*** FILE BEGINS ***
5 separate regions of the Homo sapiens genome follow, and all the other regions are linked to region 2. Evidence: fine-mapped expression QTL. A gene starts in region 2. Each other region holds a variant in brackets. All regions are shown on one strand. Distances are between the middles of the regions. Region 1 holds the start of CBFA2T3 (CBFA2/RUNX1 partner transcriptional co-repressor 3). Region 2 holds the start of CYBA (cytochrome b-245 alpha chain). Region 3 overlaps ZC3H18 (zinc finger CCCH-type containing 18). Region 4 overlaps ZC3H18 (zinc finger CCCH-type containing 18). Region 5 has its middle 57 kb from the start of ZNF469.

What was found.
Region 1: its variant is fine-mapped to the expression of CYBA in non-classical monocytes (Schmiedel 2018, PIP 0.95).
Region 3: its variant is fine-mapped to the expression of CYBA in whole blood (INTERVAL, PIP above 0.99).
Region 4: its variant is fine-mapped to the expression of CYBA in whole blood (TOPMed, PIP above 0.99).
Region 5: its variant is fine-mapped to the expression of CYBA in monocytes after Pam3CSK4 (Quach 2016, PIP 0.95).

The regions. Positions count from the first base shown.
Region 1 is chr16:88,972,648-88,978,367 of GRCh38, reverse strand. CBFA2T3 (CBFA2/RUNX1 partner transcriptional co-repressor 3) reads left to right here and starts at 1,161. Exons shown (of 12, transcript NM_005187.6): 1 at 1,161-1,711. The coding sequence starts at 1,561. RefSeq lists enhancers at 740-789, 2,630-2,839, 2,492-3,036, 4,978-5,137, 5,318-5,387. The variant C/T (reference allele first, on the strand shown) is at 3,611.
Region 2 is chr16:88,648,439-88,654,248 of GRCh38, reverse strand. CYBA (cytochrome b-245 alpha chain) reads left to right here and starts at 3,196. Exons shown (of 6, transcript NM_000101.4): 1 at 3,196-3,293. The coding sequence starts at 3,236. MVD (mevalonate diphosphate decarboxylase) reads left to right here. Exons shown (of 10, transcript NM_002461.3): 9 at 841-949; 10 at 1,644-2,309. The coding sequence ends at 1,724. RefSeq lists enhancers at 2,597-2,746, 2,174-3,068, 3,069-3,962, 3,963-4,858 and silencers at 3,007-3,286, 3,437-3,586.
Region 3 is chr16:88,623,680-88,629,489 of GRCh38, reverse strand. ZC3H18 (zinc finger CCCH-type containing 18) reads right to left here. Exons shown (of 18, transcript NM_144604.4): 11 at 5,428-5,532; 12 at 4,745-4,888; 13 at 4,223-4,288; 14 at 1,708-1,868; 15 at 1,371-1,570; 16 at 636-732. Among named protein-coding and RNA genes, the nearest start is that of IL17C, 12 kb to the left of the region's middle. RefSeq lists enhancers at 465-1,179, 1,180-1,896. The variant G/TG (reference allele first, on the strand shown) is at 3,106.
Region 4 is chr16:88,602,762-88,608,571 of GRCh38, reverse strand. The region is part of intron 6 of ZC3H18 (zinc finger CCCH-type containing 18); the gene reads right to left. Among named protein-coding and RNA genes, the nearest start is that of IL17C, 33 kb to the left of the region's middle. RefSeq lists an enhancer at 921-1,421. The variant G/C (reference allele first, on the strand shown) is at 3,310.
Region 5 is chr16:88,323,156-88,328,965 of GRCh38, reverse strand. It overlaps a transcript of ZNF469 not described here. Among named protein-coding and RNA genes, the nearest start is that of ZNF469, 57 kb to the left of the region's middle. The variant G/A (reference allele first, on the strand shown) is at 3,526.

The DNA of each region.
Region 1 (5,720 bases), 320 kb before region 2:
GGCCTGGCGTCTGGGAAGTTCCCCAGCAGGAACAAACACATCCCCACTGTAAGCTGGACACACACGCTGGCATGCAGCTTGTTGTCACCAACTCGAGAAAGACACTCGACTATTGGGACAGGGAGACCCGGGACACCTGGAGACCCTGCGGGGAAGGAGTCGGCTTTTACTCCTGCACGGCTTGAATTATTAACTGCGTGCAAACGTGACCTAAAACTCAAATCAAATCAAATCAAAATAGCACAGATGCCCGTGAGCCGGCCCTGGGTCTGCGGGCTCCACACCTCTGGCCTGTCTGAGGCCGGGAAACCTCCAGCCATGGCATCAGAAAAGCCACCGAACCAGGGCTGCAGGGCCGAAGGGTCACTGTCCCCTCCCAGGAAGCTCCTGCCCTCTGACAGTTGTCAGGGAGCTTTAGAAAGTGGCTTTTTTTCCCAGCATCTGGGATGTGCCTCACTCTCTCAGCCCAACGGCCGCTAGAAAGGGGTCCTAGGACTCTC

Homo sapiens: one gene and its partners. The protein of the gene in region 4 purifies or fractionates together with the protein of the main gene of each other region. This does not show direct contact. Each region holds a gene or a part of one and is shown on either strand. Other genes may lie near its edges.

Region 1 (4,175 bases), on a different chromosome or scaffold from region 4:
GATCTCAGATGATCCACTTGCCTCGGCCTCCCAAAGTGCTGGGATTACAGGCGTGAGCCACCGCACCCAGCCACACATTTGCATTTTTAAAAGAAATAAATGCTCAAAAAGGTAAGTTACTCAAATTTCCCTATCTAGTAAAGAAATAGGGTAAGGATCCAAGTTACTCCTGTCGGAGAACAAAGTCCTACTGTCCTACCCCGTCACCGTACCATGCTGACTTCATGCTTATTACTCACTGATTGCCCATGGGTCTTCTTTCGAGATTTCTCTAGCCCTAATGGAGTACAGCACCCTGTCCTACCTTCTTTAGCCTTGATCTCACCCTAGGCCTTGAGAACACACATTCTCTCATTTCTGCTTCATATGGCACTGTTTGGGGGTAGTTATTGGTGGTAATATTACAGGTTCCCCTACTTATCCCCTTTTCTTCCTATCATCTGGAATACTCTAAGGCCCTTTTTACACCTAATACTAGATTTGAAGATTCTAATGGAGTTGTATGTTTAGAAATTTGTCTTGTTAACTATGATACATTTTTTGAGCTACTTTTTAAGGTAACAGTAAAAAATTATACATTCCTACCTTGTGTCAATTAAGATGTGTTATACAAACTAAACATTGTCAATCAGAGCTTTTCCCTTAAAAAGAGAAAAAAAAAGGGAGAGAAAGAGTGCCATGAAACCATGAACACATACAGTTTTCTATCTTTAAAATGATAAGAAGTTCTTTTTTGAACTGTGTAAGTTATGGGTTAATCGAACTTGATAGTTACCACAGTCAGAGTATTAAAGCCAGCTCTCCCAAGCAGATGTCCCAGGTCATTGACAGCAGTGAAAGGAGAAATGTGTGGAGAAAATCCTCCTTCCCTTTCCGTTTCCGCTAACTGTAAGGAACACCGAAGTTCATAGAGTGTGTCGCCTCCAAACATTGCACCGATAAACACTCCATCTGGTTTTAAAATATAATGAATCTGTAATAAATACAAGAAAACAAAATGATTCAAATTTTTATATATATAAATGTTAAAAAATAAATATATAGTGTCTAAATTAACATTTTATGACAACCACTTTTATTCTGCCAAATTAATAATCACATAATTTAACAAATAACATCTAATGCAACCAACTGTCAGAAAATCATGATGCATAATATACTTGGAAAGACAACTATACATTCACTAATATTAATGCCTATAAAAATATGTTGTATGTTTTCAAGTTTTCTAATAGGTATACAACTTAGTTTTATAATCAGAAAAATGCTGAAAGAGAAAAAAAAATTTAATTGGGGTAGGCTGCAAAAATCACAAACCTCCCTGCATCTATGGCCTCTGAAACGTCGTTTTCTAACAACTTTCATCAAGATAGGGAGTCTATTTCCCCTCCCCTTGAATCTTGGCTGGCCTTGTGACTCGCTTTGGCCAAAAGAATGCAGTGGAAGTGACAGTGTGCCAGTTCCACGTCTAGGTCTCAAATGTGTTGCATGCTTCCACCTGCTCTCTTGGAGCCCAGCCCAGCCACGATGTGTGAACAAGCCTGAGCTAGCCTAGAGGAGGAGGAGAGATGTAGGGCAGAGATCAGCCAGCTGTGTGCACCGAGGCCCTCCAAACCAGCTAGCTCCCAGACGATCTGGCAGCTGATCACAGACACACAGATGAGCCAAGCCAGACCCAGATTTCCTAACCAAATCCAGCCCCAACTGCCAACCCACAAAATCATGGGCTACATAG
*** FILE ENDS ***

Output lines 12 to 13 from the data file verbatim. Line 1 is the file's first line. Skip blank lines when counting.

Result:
Region 5 is chr16:88,323,156-88,328,965 of GRCh38, reverse strand. It overlaps a transcript of ZNF469 not described here. Among named protein-coding and RNA genes, the nearest start is that of ZNF469, 57 kb to the left of the region's middle. The variant G/A (reference allele first, on the strand shown) is at 3,526.

The DNA of each region.